Early on Friday, December 19, Actors Theatre announced via press release that it will shutter after 29 years.
"The simple truth is we're out of money," Actors Theatre board president Renee Gerstman says in the release.
See also: Actors Theatre Returns with A Steady Rain, and It's a Good Thing
The professional company's board of directors voted to liquidate the theater and immediately stop productions, the next of which would've been Annapurna in January. Refunds won't be granted for tickets purchased for that show and all other upcoming Actors Theatre productions. "Though we would like to say we will refund those tickets, we simply can't," Gerstman says. "We're hoping that our patrons and supporters will consider taking the expense as a tax deduction after consultation with their accountants or CPAs."
"We recognized that what Actors Theatre does and, most importantly, the way we do it is not sustainable in our community at this time," says longtime artistic director Matthew Wiener in the release. "Among our strongest guiding principles is to pay everyone - and that includes artists and arts workers - a living wage. The economic dignity of our all of our artists and arts workers is one of our highest values, but our donor base and individual and season ticket sales were not substantial enough to provide the financial resources to support the cost structure of professional artists to the degree it needed to be."
Actors Theatre ran into major financial problems in 2012, leaving a residency at Herberger Theater Center and taking a hiatus to reevaluate its business plan. The company returned in fall of 2013 with A Steady Rain and then bounced between theaters for shows throughout its 2013-14 season. It then settled at Black Theatre Troupe's Helen K. Mason Performing Arts Center for its 2014-15 season, which included Good People and a summer stock season.
"We are incredibly proud of Actors Theatre's legacy over nearly 30 years," Wiener says. "We know that many patrons left most of our productions affected by and talking about what they saw on stage. Perhaps we will again see those or similar productions and the high professional quality of what went on both on and behind the stage. In the meantime, and in spite our deep, deep sadness at this time, we do know that there are many great arts and cultural opportunities in the Valley. Perhaps we will be part of them again sometime in the future."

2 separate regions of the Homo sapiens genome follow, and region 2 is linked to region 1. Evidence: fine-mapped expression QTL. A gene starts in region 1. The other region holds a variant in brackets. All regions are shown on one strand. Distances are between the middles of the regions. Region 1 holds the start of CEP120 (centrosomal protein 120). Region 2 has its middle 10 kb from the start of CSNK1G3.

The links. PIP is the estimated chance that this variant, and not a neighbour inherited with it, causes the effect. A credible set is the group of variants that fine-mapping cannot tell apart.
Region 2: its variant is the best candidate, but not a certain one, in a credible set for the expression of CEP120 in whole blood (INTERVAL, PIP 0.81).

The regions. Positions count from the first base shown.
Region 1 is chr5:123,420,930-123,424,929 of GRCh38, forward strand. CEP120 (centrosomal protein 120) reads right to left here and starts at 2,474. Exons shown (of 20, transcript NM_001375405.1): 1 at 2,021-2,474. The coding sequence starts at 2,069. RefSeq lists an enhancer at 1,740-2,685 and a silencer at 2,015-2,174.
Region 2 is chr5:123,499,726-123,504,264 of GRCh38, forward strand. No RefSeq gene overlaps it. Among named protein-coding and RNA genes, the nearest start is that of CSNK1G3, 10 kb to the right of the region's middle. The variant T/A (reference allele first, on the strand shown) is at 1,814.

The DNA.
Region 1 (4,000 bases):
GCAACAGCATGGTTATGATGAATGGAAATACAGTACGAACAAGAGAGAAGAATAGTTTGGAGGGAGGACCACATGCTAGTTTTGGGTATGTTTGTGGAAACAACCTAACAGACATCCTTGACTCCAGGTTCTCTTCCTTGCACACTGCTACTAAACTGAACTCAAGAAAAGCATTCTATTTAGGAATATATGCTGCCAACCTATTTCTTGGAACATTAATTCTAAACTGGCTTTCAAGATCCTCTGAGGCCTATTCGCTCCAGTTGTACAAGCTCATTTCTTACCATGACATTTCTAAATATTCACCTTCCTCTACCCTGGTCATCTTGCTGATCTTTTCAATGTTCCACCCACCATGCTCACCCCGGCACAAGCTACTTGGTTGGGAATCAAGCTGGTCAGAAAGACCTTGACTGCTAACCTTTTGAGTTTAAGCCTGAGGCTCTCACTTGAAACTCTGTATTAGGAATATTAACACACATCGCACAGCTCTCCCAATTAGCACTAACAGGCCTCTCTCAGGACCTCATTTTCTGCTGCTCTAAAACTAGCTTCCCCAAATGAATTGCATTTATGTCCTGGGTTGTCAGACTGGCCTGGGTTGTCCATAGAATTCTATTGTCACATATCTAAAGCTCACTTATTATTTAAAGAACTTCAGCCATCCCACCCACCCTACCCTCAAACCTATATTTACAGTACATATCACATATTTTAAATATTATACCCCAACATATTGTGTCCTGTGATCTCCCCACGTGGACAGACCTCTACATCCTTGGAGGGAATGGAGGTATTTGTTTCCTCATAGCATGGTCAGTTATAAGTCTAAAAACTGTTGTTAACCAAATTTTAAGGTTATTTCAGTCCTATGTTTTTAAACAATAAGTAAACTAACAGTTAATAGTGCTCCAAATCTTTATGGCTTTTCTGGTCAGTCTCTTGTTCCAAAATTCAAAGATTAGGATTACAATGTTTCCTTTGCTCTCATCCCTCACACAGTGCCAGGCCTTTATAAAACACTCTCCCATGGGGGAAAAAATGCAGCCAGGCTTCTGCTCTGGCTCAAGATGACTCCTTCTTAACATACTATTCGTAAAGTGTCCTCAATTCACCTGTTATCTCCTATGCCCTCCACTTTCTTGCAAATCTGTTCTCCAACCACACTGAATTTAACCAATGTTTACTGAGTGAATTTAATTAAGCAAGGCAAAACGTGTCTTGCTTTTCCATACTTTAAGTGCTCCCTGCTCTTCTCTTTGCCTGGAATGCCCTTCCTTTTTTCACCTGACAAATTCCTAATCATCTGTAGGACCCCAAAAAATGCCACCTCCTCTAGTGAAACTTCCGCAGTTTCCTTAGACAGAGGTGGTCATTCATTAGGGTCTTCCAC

Editor's note: This post has been updated from its original version.
Keep Phoenix New Times Free... Since we started Phoenix New Times, it has been defined as the free, independent voice of Phoenix, and we would like to keep it that way. Offering our readers free access to incisive coverage of local news, food and culture. Producing stories on everything from political scandals to the hottest new bands, with gutsy reporting, stylish writing, and staffers who've won everything from the Society of Professional Journalists' Sigma Delta Chi feature-writing award to the Casey Medal for Meritorious Journalism. But with local journalism's existence under siege and advertising revenue setbacks having a larger impact, it is important now more than ever for us to rally support behind funding our local journalism. You can help by participating in our "I Support" membership program, allowing us to keep covering Phoenix with no paywalls.